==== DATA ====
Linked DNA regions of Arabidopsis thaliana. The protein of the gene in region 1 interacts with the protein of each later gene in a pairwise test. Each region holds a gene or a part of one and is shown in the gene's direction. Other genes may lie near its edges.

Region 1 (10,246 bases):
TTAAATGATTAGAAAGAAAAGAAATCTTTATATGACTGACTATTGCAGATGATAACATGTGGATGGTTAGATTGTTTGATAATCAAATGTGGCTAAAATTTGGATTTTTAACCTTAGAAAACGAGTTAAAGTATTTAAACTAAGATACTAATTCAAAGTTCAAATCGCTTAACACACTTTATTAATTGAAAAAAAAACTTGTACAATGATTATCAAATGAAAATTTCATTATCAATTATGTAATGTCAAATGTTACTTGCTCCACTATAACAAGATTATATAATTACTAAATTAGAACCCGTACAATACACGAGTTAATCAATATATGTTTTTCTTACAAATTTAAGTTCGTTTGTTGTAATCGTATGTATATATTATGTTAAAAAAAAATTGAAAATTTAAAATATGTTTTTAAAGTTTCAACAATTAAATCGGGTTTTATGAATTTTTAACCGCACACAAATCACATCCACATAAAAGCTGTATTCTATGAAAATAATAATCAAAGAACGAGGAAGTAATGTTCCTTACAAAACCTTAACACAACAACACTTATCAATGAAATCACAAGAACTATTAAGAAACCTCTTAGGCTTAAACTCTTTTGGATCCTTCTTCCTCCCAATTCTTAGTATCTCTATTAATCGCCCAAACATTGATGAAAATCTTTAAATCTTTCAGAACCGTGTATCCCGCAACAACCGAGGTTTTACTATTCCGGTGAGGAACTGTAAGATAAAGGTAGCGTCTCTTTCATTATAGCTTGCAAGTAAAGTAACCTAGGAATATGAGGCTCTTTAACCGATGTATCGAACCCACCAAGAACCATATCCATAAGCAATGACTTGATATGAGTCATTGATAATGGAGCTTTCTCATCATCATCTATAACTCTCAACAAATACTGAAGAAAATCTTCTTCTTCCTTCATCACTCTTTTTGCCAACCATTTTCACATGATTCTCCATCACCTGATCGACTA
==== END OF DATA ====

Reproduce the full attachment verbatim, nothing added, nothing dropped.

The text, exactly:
Linked DNA regions of Arabidopsis thaliana. The protein of the gene in region 1 interacts with the protein of each later gene in a pairwise test. Each region holds a gene or a part of one and is shown in the gene's direction. Other genes may lie near its edges.

Region 1 (10,246 bases):
TTAAATGATTAGAAAGAAAAGAAATCTTTATATGACTGACTATTGCAGATGATAACATGTGGATGGTTAGATTGTTTGATAATCAAATGTGGCTAAAATTTGGATTTTTAACCTTAGAAAACGAGTTAAAGTATTTAAACTAAGATACTAATTCAAAGTTCAAATCGCTTAACACACTTTATTAATTGAAAAAAAAACTTGTACAATGATTATCAAATGAAAATTTCATTATCAATTATGTAATGTCAAATGTTACTTGCTCCACTATAACAAGATTATATAATTACTAAATTAGAACCCGTACAATACACGAGTTAATCAATATATGTTTTTCTTACAAATTTAAGTTCGTTTGTTGTAATCGTATGTATATATTATGTTAAAAAAAAATTGAAAATTTAAAATATGTTTTTAAAGTTTCAACAATTAAATCGGGTTTTATGAATTTTTAACCGCACACAAATCACATCCACATAAAAGCTGTATTCTATGAAAATAATAATCAAAGAACGAGGAAGTAATGTTCCTTACAAAACCTTAACACAACAACACTTATCAATGAAATCACAAGAACTATTAAGAAACCTCTTAGGCTTAAACTCTTTTGGATCCTTCTTCCTCCCAATTCTTAGTATCTCTATTAATCGCCCAAACATTGATGAAAATCTTTAAATCTTTCAGAACCGTGTATCCCGCAACAACCGAGGTTTTACTATTCCGGTGAGGAACTGTAAGATAAAGGTAGCGTCTCTTTCATTATAGCTTGCAAGTAAAGTAACCTAGGAATATGAGGCTCTTTAACCGATGTATCGAACCCACCAAGAACCATATCCATAAGCAATGACTTGATATGAGTCATTGATAATGGAGCTTTCTCATCATCATCTATAACTCTCAACAAATACTGAAGAAAATCTTCTTCTTCCTTCATCACTCTTTTTGCCAACCATTTTCACATGATTCTCCATCACCTGATCGACTA